The hit HBO series made elite shoe designers household names, and the industry has never been the same since.
In season four of Sex and the City, Carrie Bradshaw famously quipped to her Vogue editor that, “Men I may not know, but shoes—shoes I know.” The character’s love affair (obsession, really) with designer shoes became legendary. Shoes were often the centerpiece of her runway-worthy outfits as well as woven into the storylines of many episodes. The series helped put the entire category of luxury footwear on the map. Nothing like an audience of millions of wannabe Carries, Mirandas, Samanthas and Charlottes glued to their TVs every week watching what would happen next and, equally important, what each would be wearing, to surge sales. It was pretty much six years of designer shoe eye candy.
“Carrie Bradshaw’s constant name dropping catapulted many labels into fame and glory,” reports Rae Ann Herman, vice president and fashion director of accessories for Saks Fifth Avenue. “Jimmy Choo, Manolo Blahnik, Christian Louboutin and even Uggs benefitted from the show’s popularity.”
The shoe mania featured on the series elevated the accessory from a mere afterthought to the most vital aspect of an outfit, capable of transforming not only a woman’s appearance but also her attitude. Along the way, designer shoes replaced the it bag as the most covetable accessory. “Shoes are the most important type of accessory today, which can be attributed in some part to their role on Sex and the City,” states Colleen Hill, associate curator of accessories for The Museum at the Fashion Institute of Technology.
Pithy and ‘punny,’ Carrie Bradshaw’s memorable shoe-related lines.
“Oh my God! Do you know what these are? Manolo Blahnik Mary Janes! I thought these were an urban shoe myth!”
“With no man in sight, I decided to
rescue my ankles from a life of boredom by purchasing too many pairs of Jimmy Choo shoes.”
“I’m not afraid of heights, have you seen my shoes?”
“I lost my Choo!”
“I have this little substance abuse problem….expensive footwear.”
“Shoe shopping is my cardio.”
“But I rationalized that my new
shoes shouldn’t be punished just
because I can’t budget.”
“I’ve spent $40,000 on shoes and I have no place to live? I will literally be the old woman who lived in her shoes!”
“I like my money where I can see it—
hanging in my closet.”
“When I first moved to New York and I was totally broke, sometimes I would buy Vogue instead of dinner. I felt it fed me more.”
Designer footwear was arguably the show’s fifth character. (No offense, Mr. Big.) In particular, Manolo Blahnik’s shoes were not only a staple in Carrie’s wardrobe, but he was referred to the most when the topic of shoes arose. He was followed by Jimmy Choo and Christian Louboutin. “The characters put the names of major shoe designers into the cultural conversation,” says Meghan Cleary, author of Shoe are You? “Before you would just say flats or heels but then, all of sudden, women were saying Jimmy Choo and Louboutin. They were elevated to the level of Gucci or Prada.”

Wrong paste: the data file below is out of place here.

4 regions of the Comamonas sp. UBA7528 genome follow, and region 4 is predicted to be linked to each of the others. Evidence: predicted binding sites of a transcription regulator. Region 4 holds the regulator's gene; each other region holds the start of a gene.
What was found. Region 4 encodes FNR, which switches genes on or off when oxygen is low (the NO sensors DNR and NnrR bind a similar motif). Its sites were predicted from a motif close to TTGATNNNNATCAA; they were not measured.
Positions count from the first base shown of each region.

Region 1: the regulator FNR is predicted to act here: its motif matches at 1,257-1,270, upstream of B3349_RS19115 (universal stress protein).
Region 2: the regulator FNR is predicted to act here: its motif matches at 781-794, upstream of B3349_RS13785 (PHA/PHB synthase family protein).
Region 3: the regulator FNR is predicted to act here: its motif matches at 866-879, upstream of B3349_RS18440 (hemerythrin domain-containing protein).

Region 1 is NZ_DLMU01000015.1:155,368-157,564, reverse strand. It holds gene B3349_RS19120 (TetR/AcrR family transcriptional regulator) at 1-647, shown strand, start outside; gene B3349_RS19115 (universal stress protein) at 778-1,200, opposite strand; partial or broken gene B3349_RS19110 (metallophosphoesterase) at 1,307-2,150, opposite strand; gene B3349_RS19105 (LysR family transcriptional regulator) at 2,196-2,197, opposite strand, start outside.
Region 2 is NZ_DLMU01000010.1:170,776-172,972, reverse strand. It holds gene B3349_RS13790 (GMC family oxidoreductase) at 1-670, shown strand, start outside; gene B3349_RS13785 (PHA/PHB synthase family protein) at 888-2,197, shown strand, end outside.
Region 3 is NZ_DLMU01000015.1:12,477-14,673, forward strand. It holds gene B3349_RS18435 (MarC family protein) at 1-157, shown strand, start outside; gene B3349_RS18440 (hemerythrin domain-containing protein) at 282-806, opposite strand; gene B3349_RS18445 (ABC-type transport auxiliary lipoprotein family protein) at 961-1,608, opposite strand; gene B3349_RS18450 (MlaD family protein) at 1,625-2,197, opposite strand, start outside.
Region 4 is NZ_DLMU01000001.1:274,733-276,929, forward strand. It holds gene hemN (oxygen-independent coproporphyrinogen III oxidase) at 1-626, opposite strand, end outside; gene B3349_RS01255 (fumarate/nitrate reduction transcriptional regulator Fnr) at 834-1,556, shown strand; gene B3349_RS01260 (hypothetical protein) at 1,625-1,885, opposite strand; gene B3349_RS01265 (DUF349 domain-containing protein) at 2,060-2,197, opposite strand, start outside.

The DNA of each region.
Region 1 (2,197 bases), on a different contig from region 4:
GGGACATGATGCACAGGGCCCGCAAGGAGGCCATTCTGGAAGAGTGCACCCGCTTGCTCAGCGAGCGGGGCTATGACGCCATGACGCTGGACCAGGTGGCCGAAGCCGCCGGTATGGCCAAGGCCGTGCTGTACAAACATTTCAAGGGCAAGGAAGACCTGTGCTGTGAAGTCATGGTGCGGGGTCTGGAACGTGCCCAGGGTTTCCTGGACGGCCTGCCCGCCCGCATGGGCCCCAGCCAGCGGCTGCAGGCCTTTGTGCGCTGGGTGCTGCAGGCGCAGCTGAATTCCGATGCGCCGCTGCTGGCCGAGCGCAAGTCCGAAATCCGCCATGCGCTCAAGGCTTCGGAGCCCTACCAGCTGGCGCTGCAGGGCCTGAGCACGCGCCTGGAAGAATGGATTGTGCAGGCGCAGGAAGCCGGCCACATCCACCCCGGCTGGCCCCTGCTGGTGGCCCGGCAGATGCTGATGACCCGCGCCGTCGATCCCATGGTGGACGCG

Above all, Sex and the City celebrated a woman’s love of fashion, particularly footwear. It let men (those who watched the show) behind the curtain, so to speak. If they didn’t already suspect it, the show confirmed that women adore shoes, and that it’s ok to buy lots of them. “[Sex and the City] gave women permission to have that obsession,” Cleary says. After all, if Carrie could spend $40,000 on shoes—a figure calculated by the more conservative Miranda—then viewers could justify splurging on a pair or two of their own.
Collecting designer shoes became a talisman of female empowerment and a sign of style, class and independence that could be enjoyed by women everywhere, regardless of shape or size. “Shoes are democratic accessories in the sense you don’t have to be a particular size to look good in them,” notes Hill. “They became objects of sartorial fantasy and aspiration for many viewers.” Adds Cleary, “[Carrie’s] markers of success were being independent, being able to afford her own Manolos and being able to live the life she wanted.”
Though the Sex and the City finale aired more than 10 years ago, its influence on designer footwear (bolstered by a steady airing of reruns as well as the movie series) remains powerful. Specifically, it has helped establish a market where new designers can make a name for themselves as well as push the design envelope. “The show influenced designers and customers to be more bold in their choices,” says Erica Russo, fashion director for women’s accessories and beauty at Bloomingdale’s. “In turn, retailers want to offer more “wow” shoes—styles that you can build your entire outfit around.”
“It paved the way for a whole new breed of shoe designers,” agrees Cleary, who cites Charlotte Olympia and Nicholas Kirkwood as two innovative designers continuing to whet the appetite for luxury footwear. And while Carrie Bradshaw is a fictitious character, her impact on the designer footwear industry continues to be very real. “The beautiful shoes on the show inspired retailers like us to seek out up-and-coming designers and buy into more fashion-forward styles from existing brands like Dior, Miu Miu and Stuart Weitzman,” Russo says. It’s to the delight of Carrie Bradshaws everywhere.